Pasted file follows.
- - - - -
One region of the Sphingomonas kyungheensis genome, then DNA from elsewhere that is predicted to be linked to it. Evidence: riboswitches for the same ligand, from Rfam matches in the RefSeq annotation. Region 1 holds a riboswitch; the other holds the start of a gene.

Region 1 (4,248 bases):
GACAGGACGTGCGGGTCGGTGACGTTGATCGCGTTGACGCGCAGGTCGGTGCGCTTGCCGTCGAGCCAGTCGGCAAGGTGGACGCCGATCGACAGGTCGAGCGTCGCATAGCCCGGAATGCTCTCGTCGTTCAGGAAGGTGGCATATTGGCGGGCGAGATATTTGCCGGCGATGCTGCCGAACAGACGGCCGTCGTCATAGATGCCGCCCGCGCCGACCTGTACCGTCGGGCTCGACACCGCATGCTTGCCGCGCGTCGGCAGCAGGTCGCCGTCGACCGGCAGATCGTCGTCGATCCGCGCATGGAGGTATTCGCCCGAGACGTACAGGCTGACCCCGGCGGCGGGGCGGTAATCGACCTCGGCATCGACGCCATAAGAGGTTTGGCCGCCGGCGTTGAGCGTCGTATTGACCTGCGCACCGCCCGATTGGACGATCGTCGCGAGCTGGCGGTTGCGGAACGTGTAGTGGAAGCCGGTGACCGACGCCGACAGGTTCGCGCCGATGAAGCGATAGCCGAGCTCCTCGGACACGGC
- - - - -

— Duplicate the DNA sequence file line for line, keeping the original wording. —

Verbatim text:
One region of the Sphingomonas kyungheensis genome, then DNA from elsewhere that is predicted to be linked to it. Evidence: riboswitches for the same ligand, from Rfam matches in the RefSeq annotation. Region 1 holds a riboswitch; the other holds the start of a gene.

Region 1 (4,248 bases):
GACAGGACGTGCGGGTCGGTGACGTTGATCGCGTTGACGCGCAGGTCGGTGCGCTTGCCGTCGAGCCAGTCGGCAAGGTGGACGCCGATCGACAGGTCGAGCGTCGCATAGCCCGGAATGCTCTCGTCGTTCAGGAAGGTGGCATATTGGCGGGCGAGATATTTGCCGGCGATGCTGCCGAACAGACGGCCGTCGTCATAGATGCCGCCCGCGCCGACCTGTACCGTCGGGCTCGACACCGCATGCTTGCCGCGCGTCGGCAGCAGGTCGCCGTCGACCGGCAGATCGTCGTCGATCCGCGCATGGAGGTATTCGCCCGAGACGTACAGGCTGACCCCGGCGGCGGGGCGGTAATCGACCTCGGCATCGACGCCATAAGAGGTTTGGCCGCCGGCGTTGAGCGTCGTATTGACCTGCGCACCGCCCGATTGGACGATCGTCGCGAGCTGGCGGTTGCGGAACGTGTAGTGGAAGCCGGTGACCGACGCCGACAGGTTCGCGCCGATGAAGCGATAGCCGAGCTCCTCGGACACGGC